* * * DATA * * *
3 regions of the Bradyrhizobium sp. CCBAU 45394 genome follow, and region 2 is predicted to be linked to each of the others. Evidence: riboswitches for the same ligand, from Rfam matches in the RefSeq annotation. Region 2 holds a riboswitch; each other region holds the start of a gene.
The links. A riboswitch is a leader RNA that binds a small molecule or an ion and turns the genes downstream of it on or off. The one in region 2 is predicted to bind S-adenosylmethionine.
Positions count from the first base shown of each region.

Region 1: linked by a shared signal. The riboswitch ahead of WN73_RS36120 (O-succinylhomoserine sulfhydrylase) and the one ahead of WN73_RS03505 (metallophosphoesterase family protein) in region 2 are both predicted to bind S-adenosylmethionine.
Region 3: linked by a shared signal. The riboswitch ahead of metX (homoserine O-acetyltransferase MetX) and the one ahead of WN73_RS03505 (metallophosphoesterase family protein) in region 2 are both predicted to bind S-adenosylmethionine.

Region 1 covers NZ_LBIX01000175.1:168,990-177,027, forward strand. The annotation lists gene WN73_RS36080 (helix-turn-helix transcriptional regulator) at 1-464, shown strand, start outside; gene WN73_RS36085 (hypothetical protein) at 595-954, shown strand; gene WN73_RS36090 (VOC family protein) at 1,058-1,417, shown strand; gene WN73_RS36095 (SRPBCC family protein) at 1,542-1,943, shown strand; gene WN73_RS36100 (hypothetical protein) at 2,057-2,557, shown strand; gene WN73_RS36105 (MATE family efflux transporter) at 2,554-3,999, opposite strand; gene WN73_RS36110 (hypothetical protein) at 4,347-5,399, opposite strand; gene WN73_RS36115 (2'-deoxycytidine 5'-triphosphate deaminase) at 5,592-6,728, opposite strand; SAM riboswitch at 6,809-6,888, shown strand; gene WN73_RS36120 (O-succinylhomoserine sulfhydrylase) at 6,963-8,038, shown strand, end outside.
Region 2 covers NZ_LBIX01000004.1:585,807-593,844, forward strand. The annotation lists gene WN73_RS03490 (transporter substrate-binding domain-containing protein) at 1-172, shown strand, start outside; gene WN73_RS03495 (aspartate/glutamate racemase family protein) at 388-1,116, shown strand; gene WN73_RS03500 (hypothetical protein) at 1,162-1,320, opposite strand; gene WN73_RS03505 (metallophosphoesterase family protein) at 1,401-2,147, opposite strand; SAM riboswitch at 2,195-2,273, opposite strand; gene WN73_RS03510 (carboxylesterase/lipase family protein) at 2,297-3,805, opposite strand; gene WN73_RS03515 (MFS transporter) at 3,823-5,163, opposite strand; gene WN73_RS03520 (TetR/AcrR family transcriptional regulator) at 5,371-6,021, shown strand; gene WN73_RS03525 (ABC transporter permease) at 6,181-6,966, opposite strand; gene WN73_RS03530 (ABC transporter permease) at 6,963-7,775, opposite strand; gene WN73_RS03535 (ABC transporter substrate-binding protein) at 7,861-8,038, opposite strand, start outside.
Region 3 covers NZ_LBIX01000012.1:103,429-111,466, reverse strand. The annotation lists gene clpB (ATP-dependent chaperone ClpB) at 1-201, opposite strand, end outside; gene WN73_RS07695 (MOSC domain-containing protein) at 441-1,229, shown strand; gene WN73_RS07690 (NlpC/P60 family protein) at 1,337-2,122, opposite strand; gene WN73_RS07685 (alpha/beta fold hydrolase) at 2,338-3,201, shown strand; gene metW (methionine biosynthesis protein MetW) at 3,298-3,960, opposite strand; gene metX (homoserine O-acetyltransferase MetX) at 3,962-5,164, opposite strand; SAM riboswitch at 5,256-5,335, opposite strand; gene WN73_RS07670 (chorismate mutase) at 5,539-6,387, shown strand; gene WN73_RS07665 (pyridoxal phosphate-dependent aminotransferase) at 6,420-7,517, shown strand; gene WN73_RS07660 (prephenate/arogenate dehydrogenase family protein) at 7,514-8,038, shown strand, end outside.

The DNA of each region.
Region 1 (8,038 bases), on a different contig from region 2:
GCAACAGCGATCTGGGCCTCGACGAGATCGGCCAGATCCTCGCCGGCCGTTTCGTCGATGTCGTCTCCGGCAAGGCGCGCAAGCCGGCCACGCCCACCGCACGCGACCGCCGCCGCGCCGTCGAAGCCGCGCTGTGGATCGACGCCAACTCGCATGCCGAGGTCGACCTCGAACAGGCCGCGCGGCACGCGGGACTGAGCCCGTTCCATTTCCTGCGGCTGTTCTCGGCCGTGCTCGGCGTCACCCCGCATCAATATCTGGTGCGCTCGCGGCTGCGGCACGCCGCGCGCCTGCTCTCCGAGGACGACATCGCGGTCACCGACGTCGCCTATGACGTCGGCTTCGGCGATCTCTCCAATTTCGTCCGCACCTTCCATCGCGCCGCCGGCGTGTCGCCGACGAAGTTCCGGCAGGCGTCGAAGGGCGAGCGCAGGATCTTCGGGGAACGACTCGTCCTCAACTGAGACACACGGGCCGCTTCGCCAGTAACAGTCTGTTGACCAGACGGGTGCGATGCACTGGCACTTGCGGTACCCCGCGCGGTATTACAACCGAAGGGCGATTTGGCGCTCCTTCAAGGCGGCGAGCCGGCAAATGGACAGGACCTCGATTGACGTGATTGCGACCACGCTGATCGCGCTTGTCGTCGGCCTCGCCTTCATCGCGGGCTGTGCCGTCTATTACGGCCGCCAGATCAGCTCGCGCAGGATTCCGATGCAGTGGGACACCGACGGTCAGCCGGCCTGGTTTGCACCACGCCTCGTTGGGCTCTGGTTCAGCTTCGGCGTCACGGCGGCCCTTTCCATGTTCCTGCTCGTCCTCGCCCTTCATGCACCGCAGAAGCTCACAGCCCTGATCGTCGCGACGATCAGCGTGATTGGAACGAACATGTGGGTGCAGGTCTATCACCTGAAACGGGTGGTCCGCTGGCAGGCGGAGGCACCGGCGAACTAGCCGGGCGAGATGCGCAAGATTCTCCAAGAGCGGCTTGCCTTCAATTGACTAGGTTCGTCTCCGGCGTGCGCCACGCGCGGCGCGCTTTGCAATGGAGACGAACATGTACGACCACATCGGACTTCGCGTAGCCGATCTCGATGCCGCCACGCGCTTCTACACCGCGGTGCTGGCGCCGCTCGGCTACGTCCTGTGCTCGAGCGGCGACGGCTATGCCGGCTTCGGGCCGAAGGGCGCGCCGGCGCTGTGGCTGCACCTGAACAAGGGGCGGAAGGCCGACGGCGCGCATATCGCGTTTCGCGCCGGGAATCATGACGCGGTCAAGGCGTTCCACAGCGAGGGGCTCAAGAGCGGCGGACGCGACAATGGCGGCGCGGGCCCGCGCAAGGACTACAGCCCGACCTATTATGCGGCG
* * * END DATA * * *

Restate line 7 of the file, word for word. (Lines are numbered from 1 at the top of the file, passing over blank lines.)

Region 2 covers NZ_LBIX01000004.1:585,807-593,844, forward strand. The annotation lists gene WN73_RS03490 (transporter substrate-binding domain-containing protein) at 1-172, shown strand, start outside; gene WN73_RS03495 (aspartate/glutamate racemase family protein) at 388-1,116, shown strand; gene WN73_RS03500 (hypothetical protein) at 1,162-1,320, opposite strand; gene WN73_RS03505 (metallophosphoesterase family protein) at 1,401-2,147, opposite strand; SAM riboswitch at 2,195-2,273, opposite strand; gene WN73_RS03510 (carboxylesterase/lipase family protein) at 2,297-3,805, opposite strand; gene WN73_RS03515 (MFS transporter) at 3,823-5,163, opposite strand; gene WN73_RS03520 (TetR/AcrR family transcriptional regulator) at 5,371-6,021, shown strand; gene WN73_RS03525 (ABC transporter permease) at 6,181-6,966, opposite strand; gene WN73_RS03530 (ABC transporter permease) at 6,963-7,775, opposite strand; gene WN73_RS03535 (ABC transporter substrate-binding protein) at 7,861-8,038, opposite strand, start outside.